I need searcely say that Colin Davidson got sma' peace till he had tauld us a' he kent aboot the stranger. But its ill drinkin' frae a toom quaich; an' it sune appeared that Colin kent nae mair than that Mr. Renwick cam till the Shaws on the previous day an' bided on till the mornin'. He made searchin' inquiries, Colin said, aboot our folk, an' frae his questions it wad seem that he had been acquent wi' the laird in his early days.

“‘Deed then,” quo Maggie; “gin that's a' ye ken aboot him what for did ye bring him on here?”

“Weel, Miss Maggie,” said Colin, “I was comin' mysel, onyway, to gie a hand at the hairst, and I thocht nae harm to let the auld man come wi' me. But I'll no deny I had some curiosity to find oot mair aboot him, an' I kent fine that Craigielinn wad sune sort him.”

I may say here, that Colin had been in the way o' comin’ to help at the hairst frae the time he was a bit haflin'. Our land lying mair intil the hills, the corn ripened later than in the open ground, an' it was a neighbourly action on the pairt o' young men who could be spared frae their ain mailin's to help at the ingathering. The weather was aye fickle towards the end o' the season an' although Craigielinn lands were maistly pasture, an' no sae fit for corn, it was desirable to get in what corn there was wi' great expedition.

“Dae ye believe a' they screeds aboot the big farms in foreign pairts?” speered Meg.

page 18

Colin thocht awhile afore he answered. Then he said—” I hae been gatherin' information, and though I canna say that I believe Mr. Renwick's statements a'thegither, I'm free to admit there's a great openin in yon countries for young folk, no fear'd o' work, wha dinna min' roughing it a wee at first startin'. There's a hantle o' folk gaun awa frae these pairts to make hames in the wilderness at a place ca'd Otago. I got the account o't frae the Greenock Advertiser, an' there's a minister gaun oot wi' them, an' what's mair—he's sib to Rabbie Burns.”

This was such extraordinary news that we clean forgot the stranger. Maggie an' I sat spell-bound as ye may say, while Colin gave us a' the information he had aboot this wonderfu' thing. “An’ whaur's Otago?” quo' I.

“That's mair than I can richtly tell,” quo' he. “A’ I ken aboot it is that it's on the ither side o' the warld, an' mony thousands o' miles awa.”

“But Colin,” said I, “gin it's on the vera ither side o' the warld how can folk stan'. The warld's round, ye ken, an' they wad fa' aff.”

Colin tried to explain the matter, but we puir silly lassies couldna awa wi' his talk.—” Hoot awa wi' your blethers,” eried Maggie. “Ye're just tryin' to stuff us wi' havers. Wad ye hae me believe that a wheen douce folk, an' a minister tae, aboon a'!—are gaein till a country whare they maun walk wi' their heids dounmost. It's just impossible, an' maist outrageous. Whatna kind o limmers wad venture at ony sie doin's? I'm richt doun angered wi' ye Colin Davidson for lattin' on aboot sic a thing till the dochters o' Craigielinn.”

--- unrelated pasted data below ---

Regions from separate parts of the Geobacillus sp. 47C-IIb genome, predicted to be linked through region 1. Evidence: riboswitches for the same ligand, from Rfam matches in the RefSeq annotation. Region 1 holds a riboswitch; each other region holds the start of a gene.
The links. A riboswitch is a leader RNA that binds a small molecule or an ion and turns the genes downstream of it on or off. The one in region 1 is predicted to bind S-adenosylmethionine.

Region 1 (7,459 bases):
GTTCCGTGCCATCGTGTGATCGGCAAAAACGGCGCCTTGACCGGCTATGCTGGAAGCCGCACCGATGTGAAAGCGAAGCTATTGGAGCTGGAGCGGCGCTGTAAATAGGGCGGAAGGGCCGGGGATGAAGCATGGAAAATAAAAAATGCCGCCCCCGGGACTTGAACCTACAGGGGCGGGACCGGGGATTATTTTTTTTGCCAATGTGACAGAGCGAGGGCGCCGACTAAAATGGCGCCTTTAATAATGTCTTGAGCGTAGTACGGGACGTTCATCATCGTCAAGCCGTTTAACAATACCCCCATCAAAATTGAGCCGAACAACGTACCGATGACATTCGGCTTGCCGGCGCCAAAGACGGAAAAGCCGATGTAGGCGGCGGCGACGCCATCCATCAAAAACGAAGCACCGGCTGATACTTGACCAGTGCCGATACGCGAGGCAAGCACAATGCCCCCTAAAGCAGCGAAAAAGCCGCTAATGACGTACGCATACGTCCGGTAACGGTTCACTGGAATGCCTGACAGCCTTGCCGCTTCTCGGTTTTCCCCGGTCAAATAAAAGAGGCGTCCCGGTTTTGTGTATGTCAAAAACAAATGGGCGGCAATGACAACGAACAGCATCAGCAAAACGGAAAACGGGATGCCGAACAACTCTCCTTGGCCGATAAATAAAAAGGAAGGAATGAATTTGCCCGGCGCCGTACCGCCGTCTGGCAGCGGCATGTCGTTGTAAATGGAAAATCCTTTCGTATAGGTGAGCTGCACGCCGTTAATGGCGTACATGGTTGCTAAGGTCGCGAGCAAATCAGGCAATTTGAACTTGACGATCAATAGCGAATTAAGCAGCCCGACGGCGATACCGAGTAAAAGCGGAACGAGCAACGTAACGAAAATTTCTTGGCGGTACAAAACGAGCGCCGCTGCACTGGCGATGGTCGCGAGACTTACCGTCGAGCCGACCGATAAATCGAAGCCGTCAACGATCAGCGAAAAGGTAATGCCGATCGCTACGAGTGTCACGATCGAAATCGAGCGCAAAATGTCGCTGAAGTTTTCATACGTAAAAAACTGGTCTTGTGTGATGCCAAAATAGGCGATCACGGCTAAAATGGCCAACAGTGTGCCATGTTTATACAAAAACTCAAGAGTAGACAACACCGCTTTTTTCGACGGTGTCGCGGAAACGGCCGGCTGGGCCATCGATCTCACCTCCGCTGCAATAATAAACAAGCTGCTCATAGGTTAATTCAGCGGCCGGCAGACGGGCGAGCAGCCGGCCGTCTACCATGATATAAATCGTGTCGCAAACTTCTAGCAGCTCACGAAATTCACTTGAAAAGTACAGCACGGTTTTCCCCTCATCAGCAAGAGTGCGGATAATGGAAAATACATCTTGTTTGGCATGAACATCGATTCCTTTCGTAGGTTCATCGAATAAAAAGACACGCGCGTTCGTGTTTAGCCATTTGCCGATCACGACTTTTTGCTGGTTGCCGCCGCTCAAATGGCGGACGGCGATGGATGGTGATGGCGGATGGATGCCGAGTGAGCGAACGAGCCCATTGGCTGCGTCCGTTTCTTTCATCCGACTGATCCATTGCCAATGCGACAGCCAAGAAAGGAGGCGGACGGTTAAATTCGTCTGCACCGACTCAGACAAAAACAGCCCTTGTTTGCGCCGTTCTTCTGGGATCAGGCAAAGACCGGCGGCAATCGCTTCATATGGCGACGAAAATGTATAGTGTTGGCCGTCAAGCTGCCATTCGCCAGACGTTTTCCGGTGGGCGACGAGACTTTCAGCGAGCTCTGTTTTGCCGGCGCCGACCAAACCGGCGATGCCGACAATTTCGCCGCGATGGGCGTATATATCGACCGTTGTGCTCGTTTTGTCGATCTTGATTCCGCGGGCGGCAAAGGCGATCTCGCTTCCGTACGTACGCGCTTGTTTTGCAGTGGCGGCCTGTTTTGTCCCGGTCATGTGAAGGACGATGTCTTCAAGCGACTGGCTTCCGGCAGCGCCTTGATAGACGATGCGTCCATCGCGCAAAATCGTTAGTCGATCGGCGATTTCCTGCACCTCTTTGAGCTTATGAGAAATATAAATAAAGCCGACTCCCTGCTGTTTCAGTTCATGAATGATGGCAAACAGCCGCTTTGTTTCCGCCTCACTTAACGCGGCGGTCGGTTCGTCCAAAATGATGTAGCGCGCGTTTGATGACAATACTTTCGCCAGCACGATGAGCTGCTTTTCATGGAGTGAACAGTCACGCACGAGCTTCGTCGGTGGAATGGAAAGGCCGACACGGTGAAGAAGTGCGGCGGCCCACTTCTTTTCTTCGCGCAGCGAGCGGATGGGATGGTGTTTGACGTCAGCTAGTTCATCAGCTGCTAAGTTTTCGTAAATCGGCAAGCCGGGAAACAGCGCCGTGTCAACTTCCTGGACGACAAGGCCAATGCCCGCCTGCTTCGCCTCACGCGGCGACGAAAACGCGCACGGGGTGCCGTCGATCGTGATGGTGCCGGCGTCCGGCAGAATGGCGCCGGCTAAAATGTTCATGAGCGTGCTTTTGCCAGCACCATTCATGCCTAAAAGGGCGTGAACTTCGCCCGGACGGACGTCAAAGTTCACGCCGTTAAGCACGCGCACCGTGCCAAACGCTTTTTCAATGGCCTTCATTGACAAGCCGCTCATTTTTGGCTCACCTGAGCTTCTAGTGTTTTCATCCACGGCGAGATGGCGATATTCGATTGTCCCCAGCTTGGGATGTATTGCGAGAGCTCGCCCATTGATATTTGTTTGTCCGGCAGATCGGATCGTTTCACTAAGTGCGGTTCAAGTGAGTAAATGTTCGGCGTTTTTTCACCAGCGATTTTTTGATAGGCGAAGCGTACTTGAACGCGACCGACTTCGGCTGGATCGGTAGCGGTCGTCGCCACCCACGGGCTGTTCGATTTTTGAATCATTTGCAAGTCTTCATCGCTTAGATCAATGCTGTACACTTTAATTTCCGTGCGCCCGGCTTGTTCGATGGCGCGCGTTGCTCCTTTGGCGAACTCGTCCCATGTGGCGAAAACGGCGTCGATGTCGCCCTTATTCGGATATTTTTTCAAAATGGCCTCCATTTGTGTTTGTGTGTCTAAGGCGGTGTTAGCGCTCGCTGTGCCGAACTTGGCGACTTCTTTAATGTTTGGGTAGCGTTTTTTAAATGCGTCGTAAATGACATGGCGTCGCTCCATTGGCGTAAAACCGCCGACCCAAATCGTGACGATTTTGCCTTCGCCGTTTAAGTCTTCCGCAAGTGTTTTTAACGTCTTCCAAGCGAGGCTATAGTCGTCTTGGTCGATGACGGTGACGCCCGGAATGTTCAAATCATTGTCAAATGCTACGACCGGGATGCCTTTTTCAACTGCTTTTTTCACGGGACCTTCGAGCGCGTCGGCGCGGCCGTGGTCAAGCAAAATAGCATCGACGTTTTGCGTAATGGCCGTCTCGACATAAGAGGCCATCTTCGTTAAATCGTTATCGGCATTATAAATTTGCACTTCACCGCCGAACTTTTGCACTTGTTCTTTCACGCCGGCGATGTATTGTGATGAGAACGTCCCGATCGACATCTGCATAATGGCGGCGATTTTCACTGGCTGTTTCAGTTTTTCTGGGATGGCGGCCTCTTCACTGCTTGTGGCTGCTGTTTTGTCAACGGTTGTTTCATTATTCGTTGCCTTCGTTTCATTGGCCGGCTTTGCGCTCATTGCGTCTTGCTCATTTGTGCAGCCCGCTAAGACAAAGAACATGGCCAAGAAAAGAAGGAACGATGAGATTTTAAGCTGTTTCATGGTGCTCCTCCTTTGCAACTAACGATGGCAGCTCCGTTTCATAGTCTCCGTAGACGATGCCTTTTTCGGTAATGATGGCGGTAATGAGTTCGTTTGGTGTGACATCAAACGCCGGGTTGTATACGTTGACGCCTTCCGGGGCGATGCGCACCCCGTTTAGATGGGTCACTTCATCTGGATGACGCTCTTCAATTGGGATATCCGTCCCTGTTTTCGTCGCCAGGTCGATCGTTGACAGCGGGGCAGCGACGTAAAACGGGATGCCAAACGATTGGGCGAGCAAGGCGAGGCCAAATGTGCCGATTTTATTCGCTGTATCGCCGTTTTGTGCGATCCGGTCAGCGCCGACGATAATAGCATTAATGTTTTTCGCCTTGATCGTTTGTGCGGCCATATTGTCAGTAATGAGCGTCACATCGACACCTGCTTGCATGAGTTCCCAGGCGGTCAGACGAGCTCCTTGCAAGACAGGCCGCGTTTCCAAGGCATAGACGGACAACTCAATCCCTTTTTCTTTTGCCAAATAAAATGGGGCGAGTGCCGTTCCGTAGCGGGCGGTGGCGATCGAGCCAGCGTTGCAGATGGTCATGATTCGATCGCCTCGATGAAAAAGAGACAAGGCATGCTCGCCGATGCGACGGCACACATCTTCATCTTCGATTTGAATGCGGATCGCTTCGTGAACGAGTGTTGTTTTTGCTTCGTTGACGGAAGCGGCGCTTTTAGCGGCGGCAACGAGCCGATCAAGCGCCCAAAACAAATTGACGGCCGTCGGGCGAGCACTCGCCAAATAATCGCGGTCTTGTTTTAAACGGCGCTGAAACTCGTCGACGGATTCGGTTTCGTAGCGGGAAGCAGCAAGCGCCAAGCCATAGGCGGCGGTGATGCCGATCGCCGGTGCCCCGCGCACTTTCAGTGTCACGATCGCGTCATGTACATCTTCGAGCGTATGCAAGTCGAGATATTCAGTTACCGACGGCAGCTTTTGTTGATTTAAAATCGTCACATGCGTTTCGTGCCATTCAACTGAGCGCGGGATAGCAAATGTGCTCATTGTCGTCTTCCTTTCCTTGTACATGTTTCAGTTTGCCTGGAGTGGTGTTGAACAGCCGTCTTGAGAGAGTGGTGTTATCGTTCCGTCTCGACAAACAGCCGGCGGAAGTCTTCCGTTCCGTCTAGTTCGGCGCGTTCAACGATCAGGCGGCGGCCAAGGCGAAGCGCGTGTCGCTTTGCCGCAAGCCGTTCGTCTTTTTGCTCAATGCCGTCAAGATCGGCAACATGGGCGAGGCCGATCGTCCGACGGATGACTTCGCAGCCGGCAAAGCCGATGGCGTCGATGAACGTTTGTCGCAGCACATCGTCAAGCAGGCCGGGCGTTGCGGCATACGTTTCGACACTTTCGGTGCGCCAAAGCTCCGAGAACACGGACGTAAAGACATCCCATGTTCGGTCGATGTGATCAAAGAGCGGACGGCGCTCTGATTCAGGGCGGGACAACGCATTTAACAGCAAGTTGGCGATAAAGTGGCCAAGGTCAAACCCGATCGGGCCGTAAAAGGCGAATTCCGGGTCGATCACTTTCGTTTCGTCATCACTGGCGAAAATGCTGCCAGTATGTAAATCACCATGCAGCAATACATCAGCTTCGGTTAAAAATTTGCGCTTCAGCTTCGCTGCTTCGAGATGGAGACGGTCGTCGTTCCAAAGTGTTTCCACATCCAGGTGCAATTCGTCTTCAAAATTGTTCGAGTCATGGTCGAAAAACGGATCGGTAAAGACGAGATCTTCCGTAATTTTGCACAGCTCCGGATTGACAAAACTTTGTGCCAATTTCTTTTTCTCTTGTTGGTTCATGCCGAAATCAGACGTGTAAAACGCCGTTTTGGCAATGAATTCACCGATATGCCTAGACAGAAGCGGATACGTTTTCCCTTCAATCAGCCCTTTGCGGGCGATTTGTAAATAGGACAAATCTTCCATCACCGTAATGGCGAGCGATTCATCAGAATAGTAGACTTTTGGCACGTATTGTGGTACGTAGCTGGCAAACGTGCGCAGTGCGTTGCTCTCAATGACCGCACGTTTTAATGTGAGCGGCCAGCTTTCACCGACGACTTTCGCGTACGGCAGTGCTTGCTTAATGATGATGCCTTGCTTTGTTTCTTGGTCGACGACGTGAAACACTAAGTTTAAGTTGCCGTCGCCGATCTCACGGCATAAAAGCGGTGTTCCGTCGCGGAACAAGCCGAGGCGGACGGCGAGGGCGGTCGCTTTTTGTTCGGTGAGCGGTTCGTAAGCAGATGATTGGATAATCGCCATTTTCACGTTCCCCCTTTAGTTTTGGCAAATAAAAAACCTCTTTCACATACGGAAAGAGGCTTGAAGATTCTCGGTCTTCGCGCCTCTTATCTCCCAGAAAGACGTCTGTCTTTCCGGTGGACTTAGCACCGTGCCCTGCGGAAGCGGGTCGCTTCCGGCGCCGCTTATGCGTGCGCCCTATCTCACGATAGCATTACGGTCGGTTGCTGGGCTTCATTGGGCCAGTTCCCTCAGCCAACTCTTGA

page 19

Afore he could answer back, she was up an' out o' the spence in a huff. The puir lad looked sae vexed and douncast at Mistress Maggie's rebuke that I felt sorry for him; an' a’ the mair because my unfortunate question had provoked the storm. I couldna help gaein' owre till his side. “Dinna min' her flytin, Colin,” quo' I.

He took my hand intil his ain very gently, an' in a broken voice he speered at me—” Ye dinna think I'm leein', Janet?”

There was an expression o' great pain in his face, but the clear licht o' truth shone frae his een, an' my heart went fairly out till him. “No, Colin,” I said, “I am certain ye tauld na lee. It's no that easy to understan' how it can be as ye say, but I believe ye for a' that.”

Ye hae aften seen when the lift has been owrecast wi' darksome clouds, how the sun has brak through an' brightened a' the earth. The look o' gladness that spread owre Colin's countenance at my simple words was just like that. “Ye canna tell how much I'm behauden till ye,” quo' he. “Mistress Maggie can be as dorty as she likes; if you believe me, I winna min'. Janet, lassie, I'm no gude at the explanin'. But I ken it's a' true that I tell't ye. I wadna an' I couldna lee to ye, Janet. Aye think that o' me.”

I promised aye would I. It was no much he asked at me. My heart was sae full o' sympathy for his distress at bein doubted that I wad hae done much mair than that to pleasure him.

Didna somebody say that Pity was the foster-mother o' Love?